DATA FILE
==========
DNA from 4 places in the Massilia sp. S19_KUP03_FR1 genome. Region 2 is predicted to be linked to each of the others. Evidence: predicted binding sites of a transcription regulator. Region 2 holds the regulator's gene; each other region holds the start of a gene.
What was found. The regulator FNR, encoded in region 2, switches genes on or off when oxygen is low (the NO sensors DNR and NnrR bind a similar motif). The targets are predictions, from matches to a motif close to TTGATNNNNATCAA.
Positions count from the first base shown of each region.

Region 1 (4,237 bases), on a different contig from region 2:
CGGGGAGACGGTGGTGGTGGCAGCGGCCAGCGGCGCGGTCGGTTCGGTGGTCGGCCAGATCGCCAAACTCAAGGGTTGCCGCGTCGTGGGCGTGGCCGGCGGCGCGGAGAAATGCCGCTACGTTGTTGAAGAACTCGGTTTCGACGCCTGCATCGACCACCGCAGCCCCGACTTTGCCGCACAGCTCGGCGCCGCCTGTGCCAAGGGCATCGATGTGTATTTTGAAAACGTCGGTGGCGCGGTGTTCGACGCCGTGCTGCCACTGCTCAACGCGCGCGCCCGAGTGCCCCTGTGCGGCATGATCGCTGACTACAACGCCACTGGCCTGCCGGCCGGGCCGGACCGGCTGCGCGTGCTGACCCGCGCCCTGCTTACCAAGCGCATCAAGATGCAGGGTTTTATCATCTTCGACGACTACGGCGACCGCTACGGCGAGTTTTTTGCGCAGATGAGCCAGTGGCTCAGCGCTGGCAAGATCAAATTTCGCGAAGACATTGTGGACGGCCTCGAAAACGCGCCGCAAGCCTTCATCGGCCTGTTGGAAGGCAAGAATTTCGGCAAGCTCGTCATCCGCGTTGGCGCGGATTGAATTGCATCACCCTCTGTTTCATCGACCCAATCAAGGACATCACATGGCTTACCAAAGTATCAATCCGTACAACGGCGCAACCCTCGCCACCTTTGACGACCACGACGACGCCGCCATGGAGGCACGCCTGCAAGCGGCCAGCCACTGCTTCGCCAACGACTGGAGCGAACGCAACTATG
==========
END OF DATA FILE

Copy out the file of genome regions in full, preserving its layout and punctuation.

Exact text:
DNA from 4 places in the Massilia sp. S19_KUP03_FR1 genome. Region 2 is predicted to be linked to each of the others. Evidence: predicted binding sites of a transcription regulator. Region 2 holds the regulator's gene; each other region holds the start of a gene.
What was found. The regulator FNR, encoded in region 2, switches genes on or off when oxygen is low (the NO sensors DNR and NnrR bind a similar motif). The targets are predictions, from matches to a motif close to TTGATNNNNATCAA.
Positions count from the first base shown of each region.

Region 1 (4,237 bases), on a different contig from region 2:
CGGGGAGACGGTGGTGGTGGCAGCGGCCAGCGGCGCGGTCGGTTCGGTGGTCGGCCAGATCGCCAAACTCAAGGGTTGCCGCGTCGTGGGCGTGGCCGGCGGCGCGGAGAAATGCCGCTACGTTGTTGAAGAACTCGGTTTCGACGCCTGCATCGACCACCGCAGCCCCGACTTTGCCGCACAGCTCGGCGCCGCCTGTGCCAAGGGCATCGATGTGTATTTTGAAAACGTCGGTGGCGCGGTGTTCGACGCCGTGCTGCCACTGCTCAACGCGCGCGCCCGAGTGCCCCTGTGCGGCATGATCGCTGACTACAACGCCACTGGCCTGCCGGCCGGGCCGGACCGGCTGCGCGTGCTGACCCGCGCCCTGCTTACCAAGCGCATCAAGATGCAGGGTTTTATCATCTTCGACGACTACGGCGACCGCTACGGCGAGTTTTTTGCGCAGATGAGCCAGTGGCTCAGCGCTGGCAAGATCAAATTTCGCGAAGACATTGTGGACGGCCTCGAAAACGCGCCGCAAGCCTTCATCGGCCTGTTGGAAGGCAAGAATTTCGGCAAGCTCGTCATCCGCGTTGGCGCGGATTGAATTGCATCACCCTCTGTTTCATCGACCCAATCAAGGACATCACATGGCTTACCAAAGTATCAATCCGTACAACGGCGCAACCCTCGCCACCTTTGACGACCACGACGACGCCGCCATGGAGGCACGCCTGCAAGCGGCCAGCCACTGCTTCGCCAACGACTGGAGCGAACGCAACTATG